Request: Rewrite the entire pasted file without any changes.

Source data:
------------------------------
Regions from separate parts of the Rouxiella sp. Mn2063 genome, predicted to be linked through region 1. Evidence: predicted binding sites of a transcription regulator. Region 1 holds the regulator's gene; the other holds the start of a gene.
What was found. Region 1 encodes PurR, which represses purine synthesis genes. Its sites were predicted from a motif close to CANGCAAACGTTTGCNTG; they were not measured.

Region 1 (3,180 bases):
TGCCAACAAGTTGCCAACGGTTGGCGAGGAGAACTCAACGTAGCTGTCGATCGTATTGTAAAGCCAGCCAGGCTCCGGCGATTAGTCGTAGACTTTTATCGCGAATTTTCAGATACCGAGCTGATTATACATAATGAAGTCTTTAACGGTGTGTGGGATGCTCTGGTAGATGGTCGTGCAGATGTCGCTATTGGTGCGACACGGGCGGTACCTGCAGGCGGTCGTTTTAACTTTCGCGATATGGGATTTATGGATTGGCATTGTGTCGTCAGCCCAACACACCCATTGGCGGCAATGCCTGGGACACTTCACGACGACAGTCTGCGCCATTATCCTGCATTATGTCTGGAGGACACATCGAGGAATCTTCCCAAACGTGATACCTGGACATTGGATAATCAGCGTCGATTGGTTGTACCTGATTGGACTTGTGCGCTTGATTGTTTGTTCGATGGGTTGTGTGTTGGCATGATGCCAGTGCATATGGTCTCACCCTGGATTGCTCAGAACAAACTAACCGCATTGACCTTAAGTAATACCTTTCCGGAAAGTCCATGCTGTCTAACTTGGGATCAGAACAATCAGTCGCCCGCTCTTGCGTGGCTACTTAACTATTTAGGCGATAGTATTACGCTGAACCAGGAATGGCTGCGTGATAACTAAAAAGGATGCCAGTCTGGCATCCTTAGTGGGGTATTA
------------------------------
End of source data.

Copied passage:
Regions from separate parts of the Rouxiella sp. Mn2063 genome, predicted to be linked through region 1. Evidence: predicted binding sites of a transcription regulator. Region 1 holds the regulator's gene; the other holds the start of a gene.
What was found. Region 1 encodes PurR, which represses purine synthesis genes. Its sites were predicted from a motif close to CANGCAAACGTTTGCNTG; they were not measured.

Region 1 (3,180 bases):
TGCCAACAAGTTGCCAACGGTTGGCGAGGAGAACTCAACGTAGCTGTCGATCGTATTGTAAAGCCAGCCAGGCTCCGGCGATTAGTCGTAGACTTTTATCGCGAATTTTCAGATACCGAGCTGATTATACATAATGAAGTCTTTAACGGTGTGTGGGATGCTCTGGTAGATGGTCGTGCAGATGTCGCTATTGGTGCGACACGGGCGGTACCTGCAGGCGGTCGTTTTAACTTTCGCGATATGGGATTTATGGATTGGCATTGTGTCGTCAGCCCAACACACCCATTGGCGGCAATGCCTGGGACACTTCACGACGACAGTCTGCGCCATTATCCTGCATTATGTCTGGAGGACACATCGAGGAATCTTCCCAAACGTGATACCTGGACATTGGATAATCAGCGTCGATTGGTTGTACCTGATTGGACTTGTGCGCTTGATTGTTTGTTCGATGGGTTGTGTGTTGGCATGATGCCAGTGCATATGGTCTCACCCTGGATTGCTCAGAACAAACTAACCGCATTGACCTTAAGTAATACCTTTCCGGAAAGTCCATGCTGTCTAACTTGGGATCAGAACAATCAGTCGCCCGCTCTTGCGTGGCTACTTAACTATTTAGGCGATAGTATTACGCTGAACCAGGAATGGCTGCGTGATAACTAAAAAGGATGCCAGTCTGGCATCCTTAGTGGGGTATTA